Longwei and China Green
posted by The Traveller on Sunday, July 25, 2010

Longwei Petroleum (LPH) is currently trading at $2.22, down 17.78% for the year and down 28.39% from its April 13 high at $3.10. The Trading China Tracker Score is 8 (Buy).

Longwei has finally uplisted to Nyse Amex last week. On July 9 the company announced 11-month data for their FY 2010 ended June 30 and reaffirmed that full year performance will exceed its earlier guidance of $40.3 million adjusted net income. If we assume a performance for June 2010 similar to April and May, Longwei should report full year net income of about $44 million and EPS of $0.39. FY 2011 guidance currently stands at $73 million net income with growth expected to be 66% from FY 2010 numbers.

We have to keep in mind that the fully diluted share count, according to the latest investor presentation, stands at 112.2 million. In this presentation the company uses a lower share count to reach their FY 2011 EPS guidance of $0.71 - to be on the safe side here I am calculating only with $0.65 EPS for $73 million net income. Though I wouldn't be surprised if Longwei revises those numbers upwards by about 10% with their next earnings report.

Using the $0.65, LPH is currently trading with a P/E ratio of 3.4, which is ridiculously low for an Amex stock. One reason might be the complicated capital structure with preferred stock (12.5 million shares) and warrants (13.5 million shares with $2.255 conversion price) leading to an unreasonably high share count and plenty of sellers holding down the stock price. On Wednesday 1.45 million shares were traded, the highest volume since March, but the stock was up a measly 6% for the day and has retreated since to pre-uplisting levels.

It would be a good advice for the company to bring down the share count to a reasonable level in the 15-25 million range. As long as this doesn't happen I don't see the stock trading at multiples according to its growth. However, with 66% projected EPS growth for the current fiscal year and a booming industry (diesel and gasoline distribution), Longwei should trade at much higher levels. My 12-month target for the stock would be $4, based on 6x 2011e EPS of $0.65, with significant upside from a possible simplified capital structure.

China Green Agriculture (CGA) is currently trading at $11.19, down 23.88% for the year and down 33.20% from its March 9 high at $16.75. The Trading China Tracker Score is 4 (Hold).

CGA filed a huge $200m shelf on Friday after the close. The company has already diluted shareholders by 44.66% in the past 12 months and currently 26,848,259 shares are outstanding. It is unclear why this shelf offering has been filed, the company should have plenty of cash on its books as it reported $58.2 million cash and cash equivalents with the last quarterly filing and paid only a portion ($8.8 million) of the recent Guafeng acquisition in cash.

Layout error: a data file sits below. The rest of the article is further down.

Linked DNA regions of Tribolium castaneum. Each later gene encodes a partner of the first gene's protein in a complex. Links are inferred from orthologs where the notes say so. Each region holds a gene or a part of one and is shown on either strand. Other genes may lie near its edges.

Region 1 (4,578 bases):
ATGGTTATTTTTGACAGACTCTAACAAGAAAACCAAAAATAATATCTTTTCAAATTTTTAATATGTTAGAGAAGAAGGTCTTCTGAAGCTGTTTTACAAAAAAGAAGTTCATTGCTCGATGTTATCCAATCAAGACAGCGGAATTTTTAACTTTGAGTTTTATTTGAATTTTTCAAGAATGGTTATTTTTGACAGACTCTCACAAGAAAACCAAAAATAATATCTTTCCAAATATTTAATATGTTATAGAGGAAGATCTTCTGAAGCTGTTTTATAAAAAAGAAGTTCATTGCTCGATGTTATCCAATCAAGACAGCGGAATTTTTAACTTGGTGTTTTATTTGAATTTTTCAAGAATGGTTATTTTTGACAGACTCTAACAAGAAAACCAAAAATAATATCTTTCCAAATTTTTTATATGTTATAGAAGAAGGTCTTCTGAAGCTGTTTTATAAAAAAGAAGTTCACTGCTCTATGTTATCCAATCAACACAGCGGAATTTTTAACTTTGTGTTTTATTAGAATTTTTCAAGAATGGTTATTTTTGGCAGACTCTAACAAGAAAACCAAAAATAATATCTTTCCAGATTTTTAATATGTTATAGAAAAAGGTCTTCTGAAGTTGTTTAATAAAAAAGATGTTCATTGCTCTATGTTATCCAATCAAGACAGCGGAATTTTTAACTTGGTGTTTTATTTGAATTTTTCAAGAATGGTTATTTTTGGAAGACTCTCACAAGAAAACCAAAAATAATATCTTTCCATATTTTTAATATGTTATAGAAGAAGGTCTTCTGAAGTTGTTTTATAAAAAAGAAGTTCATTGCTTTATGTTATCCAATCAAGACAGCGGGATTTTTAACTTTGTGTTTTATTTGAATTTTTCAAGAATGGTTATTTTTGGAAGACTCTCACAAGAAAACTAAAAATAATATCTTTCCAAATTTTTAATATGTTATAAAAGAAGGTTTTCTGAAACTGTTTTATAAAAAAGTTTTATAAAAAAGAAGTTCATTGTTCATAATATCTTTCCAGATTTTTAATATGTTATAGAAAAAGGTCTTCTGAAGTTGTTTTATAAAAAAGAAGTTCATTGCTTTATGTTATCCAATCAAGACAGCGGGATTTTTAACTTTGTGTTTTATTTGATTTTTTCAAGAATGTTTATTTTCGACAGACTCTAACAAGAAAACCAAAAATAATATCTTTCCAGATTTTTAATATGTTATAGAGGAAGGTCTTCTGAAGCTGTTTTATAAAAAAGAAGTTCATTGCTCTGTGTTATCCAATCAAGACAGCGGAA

The acquisition price for Guafeng seems cheap at just 2.7x 2011 projected net income, however there is a chain of potential problems attached to this endeavour. Guafeng's estimated 2011 performance is $88.4 million in revenue and $10.6 million in net profit after tax for a net margin of 12%. China Green reported 9-months revenues and net income of $35.9 million and $15.3 million for a net margin of 42.6%. Common sense says that integrating a company much bigger than itself bears significant risks, especially when both businesses are not entirely compatible. But what might turn out to be an even bigger problem is that all of CGA's margins will collapse in FY 2011. The combined company should have net margins in the 20-25% range, down from 42.6% for old CGA.

Of the four analysts following China Green Agriculture, three give the stock a NEUTRAL rating and only Roth Capital still has a BUY on it with a $15.50 target. Brean Murray adjusted their models for CGA after the acquisition, now predicting a 24% net margin for 2011 and EPS of $1.42, leaving FY 2010 EPS estimates unchanged at $0.91. This means the stock is currently trading with a 2010e P/E-ratio of 12.3, which is much higher than most of its China small cap peers. Given the integration risks and possible dilution risk from the shelf offering I would avoid CGA and focus on much better opportunities in the beaten-down China space.

Labels: , , ,


At September 18, 2010 2:05 pm , Anonymous Anonymous said...

fertilizer is sold to millions of Chinese farmers
CGA has no ability to raise prices and pass to farmers

the entire business model has no fundamental support

a $200 million shelf offering is a RED FLAG for "hit and run", raise on Wall Street and hurt American investors


At September 26, 2015 9:07 am , Blogger wdadasd said...

Just great, after reading this post people can learn a lot about these two stocks. Stock business is highly complicated and I always stay away from this business. I've intention to essay writer needed become and I'm looking forward to it.


Post a Comment

Subscribe to Post Comments [Atom]

<< Home